Domestic Violence

What is domestic violence?

Domestic violence is a pattern of abusive and controlling behaviors used by one person in a relationship to control another by preventing a person from doing what they wish or forcing them to behave in ways they do not want. Domestic violence affects men, women, children, elderly and disabled and crosses all lines of income, race, religion, gender, sexual identity and education.

Partners can be married, single, heterosexual, gay, lesbian, transexual, disabled, co-habitating, separated or dating.

Abuse can range from emotional battering to physical attacks. Most abuse begins with small problems that lead to more frequent and serious attacks. Domestic violence and intimate partner violence are social issues that are rooted in social values, where the importance of having power over another person is emphasized.

Try starting here: Am I being abused?

Cycle of Violence

Domestic violence often occurs in cycles of three phases that illustrates how one partner gains control over another.

Most relationships start out in the honeymoon phase. This is the phase where partners are infatuated with one another and show one another only their very best side. Of course, the victim does not realize that he/she is involved with an abuser, because during this phase, the abuser is a charming, wonderful, and loving person, offering sweet words and gifts and going out of their way to express their love and affection.

Eventually, the tension building phase begins to replace the honeymoon phase. During this phase, the victim often feels like she/he is walking on eggshells, always trying to keep the peace because it feels as though the abuser gets upset at the slightest provocation. The abuser will seem moody and blame their problems on the victim. During the tension building phase abusers may become more demanding and jealous, constantly checking up on their partner and becoming angry when their partner does not follow his/her itinerary exactly.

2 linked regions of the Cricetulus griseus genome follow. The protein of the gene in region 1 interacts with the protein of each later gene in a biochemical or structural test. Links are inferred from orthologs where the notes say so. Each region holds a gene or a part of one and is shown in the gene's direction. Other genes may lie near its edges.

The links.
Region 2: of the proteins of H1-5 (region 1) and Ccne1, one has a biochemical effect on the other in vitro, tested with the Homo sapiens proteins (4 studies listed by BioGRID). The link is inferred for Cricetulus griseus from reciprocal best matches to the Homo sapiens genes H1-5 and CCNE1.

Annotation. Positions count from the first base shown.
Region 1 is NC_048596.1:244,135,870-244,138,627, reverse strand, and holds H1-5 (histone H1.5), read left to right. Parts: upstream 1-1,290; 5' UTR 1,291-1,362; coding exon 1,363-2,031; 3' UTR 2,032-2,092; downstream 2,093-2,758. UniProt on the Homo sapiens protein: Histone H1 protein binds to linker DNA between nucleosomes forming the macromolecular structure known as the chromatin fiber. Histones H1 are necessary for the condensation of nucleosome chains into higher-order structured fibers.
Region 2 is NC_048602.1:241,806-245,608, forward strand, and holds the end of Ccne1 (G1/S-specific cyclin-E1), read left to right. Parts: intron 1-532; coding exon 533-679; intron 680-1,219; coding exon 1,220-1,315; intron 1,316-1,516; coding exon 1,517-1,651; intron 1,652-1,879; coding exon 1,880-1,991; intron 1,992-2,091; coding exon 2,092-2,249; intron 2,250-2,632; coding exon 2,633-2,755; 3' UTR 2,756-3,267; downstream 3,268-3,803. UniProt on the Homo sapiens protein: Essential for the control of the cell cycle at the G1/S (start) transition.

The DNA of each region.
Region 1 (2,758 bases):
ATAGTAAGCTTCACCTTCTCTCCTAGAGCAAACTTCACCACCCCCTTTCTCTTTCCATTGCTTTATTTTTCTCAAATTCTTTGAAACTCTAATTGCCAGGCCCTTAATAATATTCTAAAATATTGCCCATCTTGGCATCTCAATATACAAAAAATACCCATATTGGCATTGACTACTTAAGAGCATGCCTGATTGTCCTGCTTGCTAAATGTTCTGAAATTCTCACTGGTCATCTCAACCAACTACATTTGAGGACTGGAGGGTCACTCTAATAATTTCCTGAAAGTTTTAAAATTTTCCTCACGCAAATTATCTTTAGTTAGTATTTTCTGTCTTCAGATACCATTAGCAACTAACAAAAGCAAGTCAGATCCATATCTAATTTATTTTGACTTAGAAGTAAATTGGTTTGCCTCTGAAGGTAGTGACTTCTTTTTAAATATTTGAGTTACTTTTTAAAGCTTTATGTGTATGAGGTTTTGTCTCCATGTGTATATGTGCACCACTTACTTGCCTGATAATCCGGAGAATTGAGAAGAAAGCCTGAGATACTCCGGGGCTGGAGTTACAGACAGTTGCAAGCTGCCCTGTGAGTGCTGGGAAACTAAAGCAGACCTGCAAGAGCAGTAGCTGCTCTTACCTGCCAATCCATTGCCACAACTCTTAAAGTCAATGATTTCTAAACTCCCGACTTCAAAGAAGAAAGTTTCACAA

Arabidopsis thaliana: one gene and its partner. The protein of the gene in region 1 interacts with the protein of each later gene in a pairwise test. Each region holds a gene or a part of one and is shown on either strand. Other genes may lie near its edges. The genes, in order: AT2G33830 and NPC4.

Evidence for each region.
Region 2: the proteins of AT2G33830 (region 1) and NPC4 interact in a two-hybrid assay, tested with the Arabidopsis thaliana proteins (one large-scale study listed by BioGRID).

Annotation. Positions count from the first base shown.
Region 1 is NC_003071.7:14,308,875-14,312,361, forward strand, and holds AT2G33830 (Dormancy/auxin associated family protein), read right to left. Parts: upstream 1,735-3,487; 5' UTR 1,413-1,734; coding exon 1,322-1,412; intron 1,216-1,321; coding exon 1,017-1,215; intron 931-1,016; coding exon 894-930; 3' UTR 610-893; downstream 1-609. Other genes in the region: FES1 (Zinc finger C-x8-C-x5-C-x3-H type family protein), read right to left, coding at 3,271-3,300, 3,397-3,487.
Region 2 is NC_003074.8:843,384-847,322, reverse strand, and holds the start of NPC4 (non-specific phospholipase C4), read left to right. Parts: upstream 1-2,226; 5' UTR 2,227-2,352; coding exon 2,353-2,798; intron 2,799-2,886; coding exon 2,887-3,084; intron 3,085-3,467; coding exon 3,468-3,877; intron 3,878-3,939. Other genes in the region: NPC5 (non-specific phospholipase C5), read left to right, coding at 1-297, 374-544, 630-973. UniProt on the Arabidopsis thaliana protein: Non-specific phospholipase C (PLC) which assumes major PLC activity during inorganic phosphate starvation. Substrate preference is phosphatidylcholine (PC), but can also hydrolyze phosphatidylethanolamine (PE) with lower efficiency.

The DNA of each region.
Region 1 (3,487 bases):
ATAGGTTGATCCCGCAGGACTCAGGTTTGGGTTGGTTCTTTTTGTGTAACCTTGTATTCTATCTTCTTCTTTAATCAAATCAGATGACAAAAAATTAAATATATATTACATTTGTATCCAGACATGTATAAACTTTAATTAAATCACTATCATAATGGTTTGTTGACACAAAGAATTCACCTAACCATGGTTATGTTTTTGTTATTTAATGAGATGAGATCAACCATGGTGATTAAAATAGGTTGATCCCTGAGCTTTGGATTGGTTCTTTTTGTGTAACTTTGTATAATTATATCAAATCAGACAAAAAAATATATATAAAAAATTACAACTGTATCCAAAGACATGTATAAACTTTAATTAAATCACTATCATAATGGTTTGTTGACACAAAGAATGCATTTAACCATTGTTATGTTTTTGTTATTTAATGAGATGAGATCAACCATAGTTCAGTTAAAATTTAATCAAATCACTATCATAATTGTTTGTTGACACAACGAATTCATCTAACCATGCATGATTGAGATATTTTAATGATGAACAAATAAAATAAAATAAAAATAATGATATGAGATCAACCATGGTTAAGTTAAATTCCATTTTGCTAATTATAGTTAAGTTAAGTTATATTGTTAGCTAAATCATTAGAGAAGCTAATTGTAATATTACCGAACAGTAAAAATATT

The tension phase eventually leads to an explosion of physical, verbal or sexual violence. The abuser will come up with all kinds of excuses for his/her actions, and often the victim will be inclined to forgive the abuser; it was just that one time, after all.

After the explosion phase, the abuser cycle will quickly transition back to the honeymoon phase, with apologies and promises that the violence it will never happen again. The abuser may bring flowers and remind the victim of the person that they first met and fell in love with. When the victim forgives the abuser, the cycle continues and the couple becomes more dependent on each other. Eventually the honeymoon phase will once again disappear entirely as it transitions into the tension building phase, and the cycle repeats itself.

Types of Abuse

Emotional/Verbal Abuse: Mental, psychological and emotional abuse can be verbal or nonverbal. Verbal and nonverbal abuse often consist of more subtle actions or behaviors than physical abuse, including:

  • Threatening or intimidating to gain compliance
  • Yelling, screaming, name-calling, constant harassment
  • Criticizing or diminishing victim’s accomplishments/goals
  • Telling victim they are worthless without the abuser
  • Blaming the victim for how the abuser acts or feels
  • Making the victim feel there is no way out of the relationship
  • Excessive possessiveness, isolation from family & friends
  • Sabotaging efforts for self-improvement
  • Destroying/threatening to destroy victim’s personal possessions
  • Excessive checking up on
  • Embarrassing, mocking, humiliating & making fun of victim in public, in private or in front of family & friends

Social Abuse/Financial: Using gender “myths” and roles, destroying or damaging property, controlling major decisions, forced economic dependence, isolation

Physical: the use of physical force against another person in a way that ends up injuring the person, or puts the person at risk of being injured. Physical abuse includes:

  • Pushing, throwing, kicking
  • Slapping, grabbing, hitting, punching, beating, tripping
  • Battering, bruising, choking, shaking
  • Pinching, biting
  • Holding, restraining, confinement
  • Breaking bones
  • Assault with a weapon such as a knife or gun
  • Burning
  • Murder

Sexual: Sexual or demeaning gender remarks, unwanted jealousy, coercive sex, rape.